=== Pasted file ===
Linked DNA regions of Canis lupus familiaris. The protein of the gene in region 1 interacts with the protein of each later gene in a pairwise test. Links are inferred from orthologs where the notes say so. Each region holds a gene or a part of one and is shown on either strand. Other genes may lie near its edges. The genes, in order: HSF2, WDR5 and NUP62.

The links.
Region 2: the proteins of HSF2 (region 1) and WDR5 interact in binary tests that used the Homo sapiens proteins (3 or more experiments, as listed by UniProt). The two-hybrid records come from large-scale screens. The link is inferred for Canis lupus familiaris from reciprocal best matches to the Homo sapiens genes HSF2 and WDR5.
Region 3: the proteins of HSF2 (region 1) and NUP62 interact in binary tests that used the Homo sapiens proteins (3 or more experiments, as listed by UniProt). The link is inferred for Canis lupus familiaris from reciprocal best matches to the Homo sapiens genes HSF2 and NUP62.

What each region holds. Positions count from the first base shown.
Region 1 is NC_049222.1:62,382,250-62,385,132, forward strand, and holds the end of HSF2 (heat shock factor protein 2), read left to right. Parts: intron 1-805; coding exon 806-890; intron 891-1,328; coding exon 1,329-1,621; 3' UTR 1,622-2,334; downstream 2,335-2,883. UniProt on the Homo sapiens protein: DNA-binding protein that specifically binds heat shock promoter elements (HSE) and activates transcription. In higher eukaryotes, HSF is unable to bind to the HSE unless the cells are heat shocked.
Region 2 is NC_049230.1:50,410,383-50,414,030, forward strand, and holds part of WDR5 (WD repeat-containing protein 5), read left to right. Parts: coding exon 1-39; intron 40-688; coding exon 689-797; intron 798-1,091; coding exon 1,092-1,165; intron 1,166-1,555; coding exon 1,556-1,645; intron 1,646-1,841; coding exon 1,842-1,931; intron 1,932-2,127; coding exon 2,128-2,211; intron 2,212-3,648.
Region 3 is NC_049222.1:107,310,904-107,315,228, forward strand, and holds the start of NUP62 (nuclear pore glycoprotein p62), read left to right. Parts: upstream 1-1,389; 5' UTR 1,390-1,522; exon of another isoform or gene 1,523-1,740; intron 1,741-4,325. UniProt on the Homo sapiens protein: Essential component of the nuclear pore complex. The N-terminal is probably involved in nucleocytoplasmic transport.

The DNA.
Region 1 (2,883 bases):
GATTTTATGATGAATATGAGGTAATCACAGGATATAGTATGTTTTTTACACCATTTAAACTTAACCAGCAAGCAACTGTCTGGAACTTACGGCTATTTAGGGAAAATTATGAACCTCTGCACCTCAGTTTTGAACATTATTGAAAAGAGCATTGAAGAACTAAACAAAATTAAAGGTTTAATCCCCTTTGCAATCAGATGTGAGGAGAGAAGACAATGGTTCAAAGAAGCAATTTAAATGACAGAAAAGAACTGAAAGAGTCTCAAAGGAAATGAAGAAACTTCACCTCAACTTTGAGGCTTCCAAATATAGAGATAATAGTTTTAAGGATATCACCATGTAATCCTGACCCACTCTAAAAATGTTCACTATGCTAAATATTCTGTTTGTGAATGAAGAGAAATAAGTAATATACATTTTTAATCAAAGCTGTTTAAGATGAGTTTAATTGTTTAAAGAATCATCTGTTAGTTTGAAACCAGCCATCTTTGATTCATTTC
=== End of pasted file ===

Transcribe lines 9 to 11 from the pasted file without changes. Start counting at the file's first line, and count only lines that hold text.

The DNA.
Region 1 (2,883 bases):
GATTTTATGATGAATATGAGGTAATCACAGGATATAGTATGTTTTTTACACCATTTAAACTTAACCAGCAAGCAACTGTCTGGAACTTACGGCTATTTAGGGAAAATTATGAACCTCTGCACCTCAGTTTTGAACATTATTGAAAAGAGCATTGAAGAACTAAACAAAATTAAAGGTTTAATCCCCTTTGCAATCAGATGTGAGGAGAGAAGACAATGGTTCAAAGAAGCAATTTAAATGACAGAAAAGAACTGAAAGAGTCTCAAAGGAAATGAAGAAACTTCACCTCAACTTTGAGGCTTCCAAATATAGAGATAATAGTTTTAAGGATATCACCATGTAATCCTGACCCACTCTAAAAATGTTCACTATGCTAAATATTCTGTTTGTGAATGAAGAGAAATAAGTAATATACATTTTTAATCAAAGCTGTTTAAGATGAGTTTAATTGTTTAAAGAATCATCTGTTAGTTTGAAACCAGCCATCTTTGATTCATTTC